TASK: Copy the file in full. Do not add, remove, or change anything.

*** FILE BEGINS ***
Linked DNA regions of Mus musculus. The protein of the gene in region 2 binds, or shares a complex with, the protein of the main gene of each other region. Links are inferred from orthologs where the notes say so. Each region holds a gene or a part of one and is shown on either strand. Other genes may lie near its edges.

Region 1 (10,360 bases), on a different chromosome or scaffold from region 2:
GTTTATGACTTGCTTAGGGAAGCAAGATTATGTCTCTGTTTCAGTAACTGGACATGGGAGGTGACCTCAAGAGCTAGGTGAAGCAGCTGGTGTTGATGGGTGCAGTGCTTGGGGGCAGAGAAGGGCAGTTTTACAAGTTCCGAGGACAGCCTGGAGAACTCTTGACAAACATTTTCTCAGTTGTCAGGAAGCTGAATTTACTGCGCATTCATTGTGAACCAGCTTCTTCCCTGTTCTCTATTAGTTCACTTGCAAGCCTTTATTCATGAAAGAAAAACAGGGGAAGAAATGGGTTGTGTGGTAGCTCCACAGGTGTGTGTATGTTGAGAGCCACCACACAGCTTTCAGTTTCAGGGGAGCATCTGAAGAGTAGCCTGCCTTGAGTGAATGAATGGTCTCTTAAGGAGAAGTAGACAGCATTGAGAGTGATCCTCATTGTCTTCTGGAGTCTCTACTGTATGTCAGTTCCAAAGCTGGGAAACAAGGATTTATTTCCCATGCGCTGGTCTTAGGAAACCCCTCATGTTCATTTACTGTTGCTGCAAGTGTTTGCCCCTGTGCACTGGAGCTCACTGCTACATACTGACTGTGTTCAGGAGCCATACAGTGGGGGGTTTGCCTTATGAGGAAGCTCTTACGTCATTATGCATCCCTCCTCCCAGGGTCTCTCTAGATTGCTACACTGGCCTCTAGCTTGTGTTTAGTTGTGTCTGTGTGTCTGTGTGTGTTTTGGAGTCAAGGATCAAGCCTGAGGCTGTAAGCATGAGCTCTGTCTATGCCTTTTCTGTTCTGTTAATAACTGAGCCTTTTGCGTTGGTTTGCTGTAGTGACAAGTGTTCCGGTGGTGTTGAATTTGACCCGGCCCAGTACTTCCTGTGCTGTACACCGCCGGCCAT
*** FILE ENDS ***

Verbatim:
Linked DNA regions of Mus musculus. The protein of the gene in region 2 binds, or shares a complex with, the protein of the main gene of each other region. Links are inferred from orthologs where the notes say so. Each region holds a gene or a part of one and is shown on either strand. Other genes may lie near its edges.

Region 1 (10,360 bases), on a different chromosome or scaffold from region 2:
GTTTATGACTTGCTTAGGGAAGCAAGATTATGTCTCTGTTTCAGTAACTGGACATGGGAGGTGACCTCAAGAGCTAGGTGAAGCAGCTGGTGTTGATGGGTGCAGTGCTTGGGGGCAGAGAAGGGCAGTTTTACAAGTTCCGAGGACAGCCTGGAGAACTCTTGACAAACATTTTCTCAGTTGTCAGGAAGCTGAATTTACTGCGCATTCATTGTGAACCAGCTTCTTCCCTGTTCTCTATTAGTTCACTTGCAAGCCTTTATTCATGAAAGAAAAACAGGGGAAGAAATGGGTTGTGTGGTAGCTCCACAGGTGTGTGTATGTTGAGAGCCACCACACAGCTTTCAGTTTCAGGGGAGCATCTGAAGAGTAGCCTGCCTTGAGTGAATGAATGGTCTCTTAAGGAGAAGTAGACAGCATTGAGAGTGATCCTCATTGTCTTCTGGAGTCTCTACTGTATGTCAGTTCCAAAGCTGGGAAACAAGGATTTATTTCCCATGCGCTGGTCTTAGGAAACCCCTCATGTTCATTTACTGTTGCTGCAAGTGTTTGCCCCTGTGCACTGGAGCTCACTGCTACATACTGACTGTGTTCAGGAGCCATACAGTGGGGGGTTTGCCTTATGAGGAAGCTCTTACGTCATTATGCATCCCTCCTCCCAGGGTCTCTCTAGATTGCTACACTGGCCTCTAGCTTGTGTTTAGTTGTGTCTGTGTGTCTGTGTGTGTTTTGGAGTCAAGGATCAAGCCTGAGGCTGTAAGCATGAGCTCTGTCTATGCCTTTTCTGTTCTGTTAATAACTGAGCCTTTTGCGTTGGTTTGCTGTAGTGACAAGTGTTCCGGTGGTGTTGAATTTGACCCGGCCCAGTACTTCCTGTGCTGTACACCGCCGGCCAT